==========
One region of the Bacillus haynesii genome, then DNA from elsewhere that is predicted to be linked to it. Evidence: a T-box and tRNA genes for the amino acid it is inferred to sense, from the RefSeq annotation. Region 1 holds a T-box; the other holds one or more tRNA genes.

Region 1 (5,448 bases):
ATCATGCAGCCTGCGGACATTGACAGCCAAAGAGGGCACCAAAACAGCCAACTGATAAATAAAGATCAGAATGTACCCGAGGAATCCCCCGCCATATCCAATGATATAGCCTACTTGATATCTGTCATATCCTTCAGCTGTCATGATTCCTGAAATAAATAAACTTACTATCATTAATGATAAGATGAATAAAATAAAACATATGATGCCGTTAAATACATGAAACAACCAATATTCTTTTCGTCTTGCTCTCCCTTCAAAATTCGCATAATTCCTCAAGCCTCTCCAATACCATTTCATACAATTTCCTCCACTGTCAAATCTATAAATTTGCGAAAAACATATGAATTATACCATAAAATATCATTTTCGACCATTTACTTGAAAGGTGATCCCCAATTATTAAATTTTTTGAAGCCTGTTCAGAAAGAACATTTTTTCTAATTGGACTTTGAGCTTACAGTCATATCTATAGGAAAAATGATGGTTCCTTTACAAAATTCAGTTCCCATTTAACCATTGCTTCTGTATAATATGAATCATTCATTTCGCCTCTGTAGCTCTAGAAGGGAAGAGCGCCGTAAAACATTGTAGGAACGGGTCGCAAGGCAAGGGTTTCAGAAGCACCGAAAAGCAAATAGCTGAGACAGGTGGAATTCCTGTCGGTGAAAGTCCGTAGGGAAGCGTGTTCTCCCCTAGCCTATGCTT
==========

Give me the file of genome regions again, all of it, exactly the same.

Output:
One region of the Bacillus haynesii genome, then DNA from elsewhere that is predicted to be linked to it. Evidence: a T-box and tRNA genes for the amino acid it is inferred to sense, from the RefSeq annotation. Region 1 holds a T-box; the other holds one or more tRNA genes.

Region 1 (5,448 bases):
ATCATGCAGCCTGCGGACATTGACAGCCAAAGAGGGCACCAAAACAGCCAACTGATAAATAAAGATCAGAATGTACCCGAGGAATCCCCCGCCATATCCAATGATATAGCCTACTTGATATCTGTCATATCCTTCAGCTGTCATGATTCCTGAAATAAATAAACTTACTATCATTAATGATAAGATGAATAAAATAAAACATATGATGCCGTTAAATACATGAAACAACCAATATTCTTTTCGTCTTGCTCTCCCTTCAAAATTCGCATAATTCCTCAAGCCTCTCCAATACCATTTCATACAATTTCCTCCACTGTCAAATCTATAAATTTGCGAAAAACATATGAATTATACCATAAAATATCATTTTCGACCATTTACTTGAAAGGTGATCCCCAATTATTAAATTTTTTGAAGCCTGTTCAGAAAGAACATTTTTTCTAATTGGACTTTGAGCTTACAGTCATATCTATAGGAAAAATGATGGTTCCTTTACAAAATTCAGTTCCCATTTAACCATTGCTTCTGTATAATATGAATCATTCATTTCGCCTCTGTAGCTCTAGAAGGGAAGAGCGCCGTAAAACATTGTAGGAACGGGTCGCAAGGCAAGGGTTTCAGAAGCACCGAAAAGCAAATAGCTGAGACAGGTGGAATTCCTGTCGGTGAAAGTCCGTAGGGAAGCGTGTTCTCCCCTAGCCTATGCTT